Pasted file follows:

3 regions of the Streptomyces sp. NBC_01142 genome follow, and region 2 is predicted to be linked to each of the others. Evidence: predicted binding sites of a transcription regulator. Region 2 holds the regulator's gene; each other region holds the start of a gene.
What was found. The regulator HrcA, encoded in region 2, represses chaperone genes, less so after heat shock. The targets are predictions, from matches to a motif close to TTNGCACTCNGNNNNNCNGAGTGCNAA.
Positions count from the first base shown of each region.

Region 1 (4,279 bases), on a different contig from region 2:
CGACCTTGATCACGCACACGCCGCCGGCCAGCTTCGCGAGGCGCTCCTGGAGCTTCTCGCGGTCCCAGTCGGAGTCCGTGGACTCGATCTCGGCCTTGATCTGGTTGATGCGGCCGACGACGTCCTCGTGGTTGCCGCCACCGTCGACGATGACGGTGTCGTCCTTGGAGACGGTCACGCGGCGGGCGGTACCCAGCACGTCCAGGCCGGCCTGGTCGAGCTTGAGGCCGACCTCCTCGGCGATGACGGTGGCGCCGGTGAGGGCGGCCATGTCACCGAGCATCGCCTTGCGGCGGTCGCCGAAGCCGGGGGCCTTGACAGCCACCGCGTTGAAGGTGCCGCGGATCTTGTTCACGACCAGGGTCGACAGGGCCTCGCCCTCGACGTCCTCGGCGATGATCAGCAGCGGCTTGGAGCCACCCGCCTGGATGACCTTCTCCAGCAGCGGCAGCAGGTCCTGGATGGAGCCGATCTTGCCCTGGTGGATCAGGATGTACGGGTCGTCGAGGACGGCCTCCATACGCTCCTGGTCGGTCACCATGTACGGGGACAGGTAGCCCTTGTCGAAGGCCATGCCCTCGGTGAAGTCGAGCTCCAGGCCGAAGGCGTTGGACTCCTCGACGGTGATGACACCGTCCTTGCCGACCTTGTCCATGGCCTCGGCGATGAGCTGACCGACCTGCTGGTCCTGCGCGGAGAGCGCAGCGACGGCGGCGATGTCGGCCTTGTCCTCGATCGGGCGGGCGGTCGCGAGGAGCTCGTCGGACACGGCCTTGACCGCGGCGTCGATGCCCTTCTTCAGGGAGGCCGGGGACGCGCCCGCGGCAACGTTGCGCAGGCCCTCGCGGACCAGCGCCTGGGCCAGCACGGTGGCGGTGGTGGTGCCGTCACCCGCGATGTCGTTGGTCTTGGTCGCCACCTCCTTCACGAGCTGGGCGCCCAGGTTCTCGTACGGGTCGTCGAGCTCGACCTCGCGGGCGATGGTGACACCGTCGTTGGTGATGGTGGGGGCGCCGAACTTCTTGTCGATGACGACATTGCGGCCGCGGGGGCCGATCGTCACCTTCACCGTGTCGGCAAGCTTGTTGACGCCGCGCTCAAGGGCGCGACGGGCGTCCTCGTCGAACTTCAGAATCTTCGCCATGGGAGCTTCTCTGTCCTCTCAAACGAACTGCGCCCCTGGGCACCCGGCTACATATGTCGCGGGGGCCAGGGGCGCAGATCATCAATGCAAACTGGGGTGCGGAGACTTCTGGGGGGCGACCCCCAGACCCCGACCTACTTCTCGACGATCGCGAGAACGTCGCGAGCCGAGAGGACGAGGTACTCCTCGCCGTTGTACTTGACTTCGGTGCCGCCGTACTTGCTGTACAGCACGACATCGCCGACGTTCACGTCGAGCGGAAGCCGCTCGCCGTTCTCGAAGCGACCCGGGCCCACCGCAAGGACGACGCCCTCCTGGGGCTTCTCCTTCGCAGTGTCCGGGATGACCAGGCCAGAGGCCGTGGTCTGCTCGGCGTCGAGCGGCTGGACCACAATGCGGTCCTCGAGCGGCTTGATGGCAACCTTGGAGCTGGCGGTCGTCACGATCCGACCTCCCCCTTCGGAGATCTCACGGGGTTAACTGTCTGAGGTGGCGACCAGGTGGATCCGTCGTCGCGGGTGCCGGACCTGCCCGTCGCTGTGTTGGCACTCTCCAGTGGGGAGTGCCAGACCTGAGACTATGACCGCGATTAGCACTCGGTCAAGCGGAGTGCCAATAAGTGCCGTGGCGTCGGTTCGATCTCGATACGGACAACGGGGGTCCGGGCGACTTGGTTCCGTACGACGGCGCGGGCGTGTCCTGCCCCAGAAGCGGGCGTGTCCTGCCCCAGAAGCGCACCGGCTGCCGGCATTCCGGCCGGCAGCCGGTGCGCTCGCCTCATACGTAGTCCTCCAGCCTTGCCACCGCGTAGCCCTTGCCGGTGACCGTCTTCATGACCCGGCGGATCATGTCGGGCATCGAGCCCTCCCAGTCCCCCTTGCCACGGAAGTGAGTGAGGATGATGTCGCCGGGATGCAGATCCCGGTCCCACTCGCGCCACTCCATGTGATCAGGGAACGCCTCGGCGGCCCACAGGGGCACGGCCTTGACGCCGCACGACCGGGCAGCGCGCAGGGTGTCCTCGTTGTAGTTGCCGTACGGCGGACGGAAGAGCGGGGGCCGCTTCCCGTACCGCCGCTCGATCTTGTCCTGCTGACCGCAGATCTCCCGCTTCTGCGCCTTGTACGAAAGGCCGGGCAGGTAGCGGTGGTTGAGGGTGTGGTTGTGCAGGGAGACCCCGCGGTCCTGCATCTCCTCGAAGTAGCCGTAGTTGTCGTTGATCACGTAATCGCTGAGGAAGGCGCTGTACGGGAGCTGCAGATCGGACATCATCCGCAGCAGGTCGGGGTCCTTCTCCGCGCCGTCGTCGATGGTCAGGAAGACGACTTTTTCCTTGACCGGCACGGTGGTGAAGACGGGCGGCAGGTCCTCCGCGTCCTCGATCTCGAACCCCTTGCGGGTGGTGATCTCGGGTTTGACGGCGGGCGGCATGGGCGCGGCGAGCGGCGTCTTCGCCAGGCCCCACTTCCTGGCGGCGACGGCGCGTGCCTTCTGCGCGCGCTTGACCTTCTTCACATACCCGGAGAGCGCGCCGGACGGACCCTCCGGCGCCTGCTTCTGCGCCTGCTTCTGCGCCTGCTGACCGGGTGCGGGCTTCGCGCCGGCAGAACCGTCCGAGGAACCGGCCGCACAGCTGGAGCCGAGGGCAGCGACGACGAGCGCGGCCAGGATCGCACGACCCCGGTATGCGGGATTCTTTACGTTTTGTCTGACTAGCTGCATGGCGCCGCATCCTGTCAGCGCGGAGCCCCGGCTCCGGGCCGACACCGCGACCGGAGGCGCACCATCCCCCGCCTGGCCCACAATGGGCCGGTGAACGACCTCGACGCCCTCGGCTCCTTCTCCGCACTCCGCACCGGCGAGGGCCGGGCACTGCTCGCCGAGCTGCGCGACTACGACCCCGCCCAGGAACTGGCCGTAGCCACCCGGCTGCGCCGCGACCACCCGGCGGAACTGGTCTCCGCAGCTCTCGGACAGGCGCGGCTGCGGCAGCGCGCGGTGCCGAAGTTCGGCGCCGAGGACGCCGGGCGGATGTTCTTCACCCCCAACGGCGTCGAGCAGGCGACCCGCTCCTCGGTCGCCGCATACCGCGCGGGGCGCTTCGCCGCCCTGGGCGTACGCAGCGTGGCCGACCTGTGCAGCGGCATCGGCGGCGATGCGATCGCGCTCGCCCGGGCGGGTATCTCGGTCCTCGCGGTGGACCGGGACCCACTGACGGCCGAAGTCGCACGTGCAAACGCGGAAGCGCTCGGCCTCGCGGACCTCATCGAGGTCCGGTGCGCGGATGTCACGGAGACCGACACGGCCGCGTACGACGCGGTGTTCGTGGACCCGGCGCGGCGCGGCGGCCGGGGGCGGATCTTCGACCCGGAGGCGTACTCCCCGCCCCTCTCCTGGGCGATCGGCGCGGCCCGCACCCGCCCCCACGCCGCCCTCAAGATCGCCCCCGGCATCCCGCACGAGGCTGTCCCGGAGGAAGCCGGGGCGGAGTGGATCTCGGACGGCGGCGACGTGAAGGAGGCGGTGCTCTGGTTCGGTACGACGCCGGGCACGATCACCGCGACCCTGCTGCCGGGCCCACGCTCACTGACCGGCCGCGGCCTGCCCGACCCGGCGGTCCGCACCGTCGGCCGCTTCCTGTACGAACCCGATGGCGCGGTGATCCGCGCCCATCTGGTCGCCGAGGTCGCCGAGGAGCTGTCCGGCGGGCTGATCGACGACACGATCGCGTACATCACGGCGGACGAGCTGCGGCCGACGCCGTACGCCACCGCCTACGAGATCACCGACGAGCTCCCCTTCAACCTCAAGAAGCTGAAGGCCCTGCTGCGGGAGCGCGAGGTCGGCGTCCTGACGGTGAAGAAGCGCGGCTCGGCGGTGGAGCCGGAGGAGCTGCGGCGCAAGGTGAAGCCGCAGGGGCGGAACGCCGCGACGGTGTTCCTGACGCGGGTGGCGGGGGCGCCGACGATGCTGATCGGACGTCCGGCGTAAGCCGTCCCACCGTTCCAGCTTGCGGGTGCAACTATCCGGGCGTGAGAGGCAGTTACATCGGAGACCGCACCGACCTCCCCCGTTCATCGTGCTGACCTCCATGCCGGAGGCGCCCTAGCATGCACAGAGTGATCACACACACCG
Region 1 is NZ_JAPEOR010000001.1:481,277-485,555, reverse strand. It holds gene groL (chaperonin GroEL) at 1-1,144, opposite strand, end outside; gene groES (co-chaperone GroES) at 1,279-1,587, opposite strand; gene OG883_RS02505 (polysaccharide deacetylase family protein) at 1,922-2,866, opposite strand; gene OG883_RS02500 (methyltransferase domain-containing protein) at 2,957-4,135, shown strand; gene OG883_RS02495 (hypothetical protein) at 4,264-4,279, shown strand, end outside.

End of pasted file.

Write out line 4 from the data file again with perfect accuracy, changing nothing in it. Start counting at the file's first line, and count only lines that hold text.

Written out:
Region 1 (4,279 bases), on a different contig from region 2: